the problem with this approach is that the *subscriber* might not be
authorized to make this decision for the parent domain. To go back to
the GitHub case, the "owner" of a subdomain telling you that
they are authorized to own a certificate that covers is
irrelevant, as they have never demonstrated ownership of that domain.

The right approach would be to revoke the affected certificates
immediately and inform your subscribers that they will need to re-issue
their certificates (while also verifying ownership of the root domain).

Here's another similar case -, which belongs to Microsoft
Azure. I'm fairly certain this certificate was not authorized by Microsoft:



On 29/08/16 11:30, Richard Wang wrote:
> Yes, we plan to revoke all after getting confirmation from
> subscriber. We are doing this.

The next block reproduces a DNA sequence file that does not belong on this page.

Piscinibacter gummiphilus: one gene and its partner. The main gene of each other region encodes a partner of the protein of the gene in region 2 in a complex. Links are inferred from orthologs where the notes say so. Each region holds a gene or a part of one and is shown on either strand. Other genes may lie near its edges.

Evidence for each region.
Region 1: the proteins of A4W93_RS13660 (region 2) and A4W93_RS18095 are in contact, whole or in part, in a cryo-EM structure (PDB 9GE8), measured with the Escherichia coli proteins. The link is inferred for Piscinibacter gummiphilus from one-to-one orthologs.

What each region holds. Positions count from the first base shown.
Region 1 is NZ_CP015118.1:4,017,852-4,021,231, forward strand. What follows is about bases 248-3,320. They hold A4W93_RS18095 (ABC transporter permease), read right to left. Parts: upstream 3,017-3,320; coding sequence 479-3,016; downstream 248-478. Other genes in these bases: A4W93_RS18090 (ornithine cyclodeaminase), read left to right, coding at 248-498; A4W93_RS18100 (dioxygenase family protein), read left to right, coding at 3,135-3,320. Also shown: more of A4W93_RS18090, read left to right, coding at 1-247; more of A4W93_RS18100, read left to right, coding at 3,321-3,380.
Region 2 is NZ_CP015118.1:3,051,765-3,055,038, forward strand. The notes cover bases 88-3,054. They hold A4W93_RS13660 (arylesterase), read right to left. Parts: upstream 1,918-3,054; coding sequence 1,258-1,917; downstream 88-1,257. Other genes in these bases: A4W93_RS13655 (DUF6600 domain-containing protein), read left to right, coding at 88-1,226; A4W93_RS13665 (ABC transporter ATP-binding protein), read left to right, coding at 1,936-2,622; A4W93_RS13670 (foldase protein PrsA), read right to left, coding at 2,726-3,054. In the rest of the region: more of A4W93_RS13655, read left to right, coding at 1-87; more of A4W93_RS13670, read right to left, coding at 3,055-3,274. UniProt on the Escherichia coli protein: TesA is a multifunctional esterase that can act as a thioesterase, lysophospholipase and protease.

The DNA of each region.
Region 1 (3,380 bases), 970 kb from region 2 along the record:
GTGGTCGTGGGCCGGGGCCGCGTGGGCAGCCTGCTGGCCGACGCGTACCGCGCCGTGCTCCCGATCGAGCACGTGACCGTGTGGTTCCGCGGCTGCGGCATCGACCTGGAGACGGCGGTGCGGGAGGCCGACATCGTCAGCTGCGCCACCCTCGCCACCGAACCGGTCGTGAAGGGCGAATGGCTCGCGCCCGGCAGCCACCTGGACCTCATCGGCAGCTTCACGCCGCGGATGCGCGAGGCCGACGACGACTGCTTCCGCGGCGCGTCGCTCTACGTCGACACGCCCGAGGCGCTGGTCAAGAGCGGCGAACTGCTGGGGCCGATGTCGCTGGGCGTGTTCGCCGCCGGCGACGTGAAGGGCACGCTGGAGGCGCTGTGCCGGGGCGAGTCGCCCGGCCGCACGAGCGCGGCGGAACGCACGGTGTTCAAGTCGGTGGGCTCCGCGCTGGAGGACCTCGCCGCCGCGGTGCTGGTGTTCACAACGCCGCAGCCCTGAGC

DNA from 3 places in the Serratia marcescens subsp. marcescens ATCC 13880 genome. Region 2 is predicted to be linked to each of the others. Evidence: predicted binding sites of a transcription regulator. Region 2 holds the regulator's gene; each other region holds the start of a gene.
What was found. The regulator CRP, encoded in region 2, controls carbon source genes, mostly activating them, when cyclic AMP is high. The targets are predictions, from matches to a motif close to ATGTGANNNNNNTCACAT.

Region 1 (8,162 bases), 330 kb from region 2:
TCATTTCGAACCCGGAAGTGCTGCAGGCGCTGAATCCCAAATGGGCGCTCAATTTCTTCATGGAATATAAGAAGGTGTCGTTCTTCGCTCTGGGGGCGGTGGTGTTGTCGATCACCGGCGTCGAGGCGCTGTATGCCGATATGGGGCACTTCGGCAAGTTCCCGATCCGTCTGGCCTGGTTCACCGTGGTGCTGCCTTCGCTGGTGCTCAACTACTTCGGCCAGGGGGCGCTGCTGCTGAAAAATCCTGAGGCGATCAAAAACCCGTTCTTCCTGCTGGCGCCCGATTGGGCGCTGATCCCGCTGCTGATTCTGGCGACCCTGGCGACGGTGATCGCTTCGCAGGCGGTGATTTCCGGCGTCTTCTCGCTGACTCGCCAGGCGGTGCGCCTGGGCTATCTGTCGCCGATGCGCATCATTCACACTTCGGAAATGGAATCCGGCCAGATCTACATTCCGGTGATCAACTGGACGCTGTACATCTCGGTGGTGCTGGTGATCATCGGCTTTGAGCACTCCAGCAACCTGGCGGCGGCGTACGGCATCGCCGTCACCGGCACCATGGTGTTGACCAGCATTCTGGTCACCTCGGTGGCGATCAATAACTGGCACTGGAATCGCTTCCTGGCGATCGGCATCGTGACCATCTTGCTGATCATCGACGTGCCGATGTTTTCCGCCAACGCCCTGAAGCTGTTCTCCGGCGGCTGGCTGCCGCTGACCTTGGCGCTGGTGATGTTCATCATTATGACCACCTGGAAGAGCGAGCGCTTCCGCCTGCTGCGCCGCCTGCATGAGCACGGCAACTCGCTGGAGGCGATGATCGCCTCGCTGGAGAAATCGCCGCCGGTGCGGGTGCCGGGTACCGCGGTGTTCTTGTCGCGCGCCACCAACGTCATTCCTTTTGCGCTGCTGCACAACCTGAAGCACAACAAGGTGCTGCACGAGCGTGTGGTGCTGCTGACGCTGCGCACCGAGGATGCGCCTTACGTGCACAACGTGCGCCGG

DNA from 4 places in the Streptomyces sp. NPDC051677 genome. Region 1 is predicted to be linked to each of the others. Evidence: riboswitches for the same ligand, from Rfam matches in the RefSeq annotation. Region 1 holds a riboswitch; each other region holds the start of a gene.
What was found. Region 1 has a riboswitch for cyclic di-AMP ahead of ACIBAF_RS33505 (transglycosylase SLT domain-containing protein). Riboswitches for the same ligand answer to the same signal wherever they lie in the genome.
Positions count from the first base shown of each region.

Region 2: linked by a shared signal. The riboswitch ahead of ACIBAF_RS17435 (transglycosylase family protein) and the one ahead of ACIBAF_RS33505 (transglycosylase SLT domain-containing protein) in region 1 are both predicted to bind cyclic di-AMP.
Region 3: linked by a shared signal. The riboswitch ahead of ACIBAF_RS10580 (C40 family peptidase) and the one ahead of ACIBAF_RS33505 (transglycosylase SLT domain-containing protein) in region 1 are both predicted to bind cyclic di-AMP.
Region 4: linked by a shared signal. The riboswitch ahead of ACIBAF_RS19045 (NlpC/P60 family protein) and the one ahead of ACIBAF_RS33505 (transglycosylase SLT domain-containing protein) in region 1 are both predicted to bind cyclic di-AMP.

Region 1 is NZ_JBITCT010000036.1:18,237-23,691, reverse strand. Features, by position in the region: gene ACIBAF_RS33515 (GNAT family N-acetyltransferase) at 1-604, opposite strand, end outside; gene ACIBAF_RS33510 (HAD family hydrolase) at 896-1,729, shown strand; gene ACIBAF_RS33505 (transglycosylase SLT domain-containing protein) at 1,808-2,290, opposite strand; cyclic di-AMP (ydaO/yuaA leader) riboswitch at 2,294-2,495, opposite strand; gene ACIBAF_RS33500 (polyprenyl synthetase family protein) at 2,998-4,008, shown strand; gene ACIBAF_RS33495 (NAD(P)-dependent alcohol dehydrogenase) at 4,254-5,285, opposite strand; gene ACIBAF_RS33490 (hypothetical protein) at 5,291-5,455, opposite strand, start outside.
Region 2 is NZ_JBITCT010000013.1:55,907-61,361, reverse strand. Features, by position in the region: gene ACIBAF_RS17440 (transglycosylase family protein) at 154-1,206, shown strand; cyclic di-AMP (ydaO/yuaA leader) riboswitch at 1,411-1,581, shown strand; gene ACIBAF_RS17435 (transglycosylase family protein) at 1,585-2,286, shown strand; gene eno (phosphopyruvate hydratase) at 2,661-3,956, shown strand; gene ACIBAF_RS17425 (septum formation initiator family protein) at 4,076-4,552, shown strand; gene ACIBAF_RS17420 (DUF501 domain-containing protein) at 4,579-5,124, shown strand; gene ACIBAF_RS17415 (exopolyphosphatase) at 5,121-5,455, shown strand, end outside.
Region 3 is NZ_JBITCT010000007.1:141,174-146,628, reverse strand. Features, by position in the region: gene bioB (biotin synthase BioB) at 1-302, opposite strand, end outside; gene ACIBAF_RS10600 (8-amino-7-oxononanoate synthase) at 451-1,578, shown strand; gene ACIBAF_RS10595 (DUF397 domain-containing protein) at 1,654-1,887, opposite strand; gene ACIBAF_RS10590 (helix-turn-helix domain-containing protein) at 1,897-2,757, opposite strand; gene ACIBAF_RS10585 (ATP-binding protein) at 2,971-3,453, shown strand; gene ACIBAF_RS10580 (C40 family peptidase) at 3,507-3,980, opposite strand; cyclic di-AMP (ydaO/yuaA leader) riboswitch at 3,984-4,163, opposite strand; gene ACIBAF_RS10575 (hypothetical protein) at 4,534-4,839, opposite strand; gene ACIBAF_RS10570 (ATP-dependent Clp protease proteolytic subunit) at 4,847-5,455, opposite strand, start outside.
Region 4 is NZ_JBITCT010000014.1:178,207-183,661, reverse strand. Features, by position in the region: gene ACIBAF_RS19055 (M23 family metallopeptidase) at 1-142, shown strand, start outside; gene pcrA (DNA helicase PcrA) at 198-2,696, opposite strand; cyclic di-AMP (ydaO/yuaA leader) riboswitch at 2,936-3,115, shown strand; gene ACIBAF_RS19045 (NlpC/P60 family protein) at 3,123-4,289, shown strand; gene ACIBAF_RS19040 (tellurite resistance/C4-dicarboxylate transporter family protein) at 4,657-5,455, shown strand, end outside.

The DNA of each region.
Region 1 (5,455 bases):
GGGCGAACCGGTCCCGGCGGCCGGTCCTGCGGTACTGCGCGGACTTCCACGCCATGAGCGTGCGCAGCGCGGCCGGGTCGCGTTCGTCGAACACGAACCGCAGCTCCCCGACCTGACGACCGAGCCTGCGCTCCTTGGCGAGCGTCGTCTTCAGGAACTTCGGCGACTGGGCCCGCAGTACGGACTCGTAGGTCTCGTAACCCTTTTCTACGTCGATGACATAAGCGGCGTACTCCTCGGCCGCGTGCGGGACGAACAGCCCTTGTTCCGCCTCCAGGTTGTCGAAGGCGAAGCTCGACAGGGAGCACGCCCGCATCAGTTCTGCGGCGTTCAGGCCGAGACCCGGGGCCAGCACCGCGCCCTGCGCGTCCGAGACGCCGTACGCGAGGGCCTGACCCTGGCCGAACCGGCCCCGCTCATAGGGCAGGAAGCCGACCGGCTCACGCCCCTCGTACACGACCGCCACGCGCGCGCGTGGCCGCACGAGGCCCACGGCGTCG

> Regards,
> Richard
>> On 29 Aug 2016, at 16:38, Gervase Markham <>
>> wrote:
>>> On 29/08/16 05:46, Richard Wang wrote: For incident 1 -
>>> mis-issued certificate with un-validated subdomain, total 33
>>> certificates. We have posted to CT log server and listed in 
>>>, here is the URL. Some certificates are revoked after
>>> getting report from subscriber, but some still valid, if any
>>> subscriber think it must be revoked and replaced new one, please
>>> contact us in the system, thanks.
>> Er, no. If these certificates were issued with unvalidated parent 
>> domains (e.g. with when the person validation
>> then they need to all be revoked. You should
>> actively contact your customers and issue them new certificates
>> containing only validated information, and then revoke these ones.
>> Gerv
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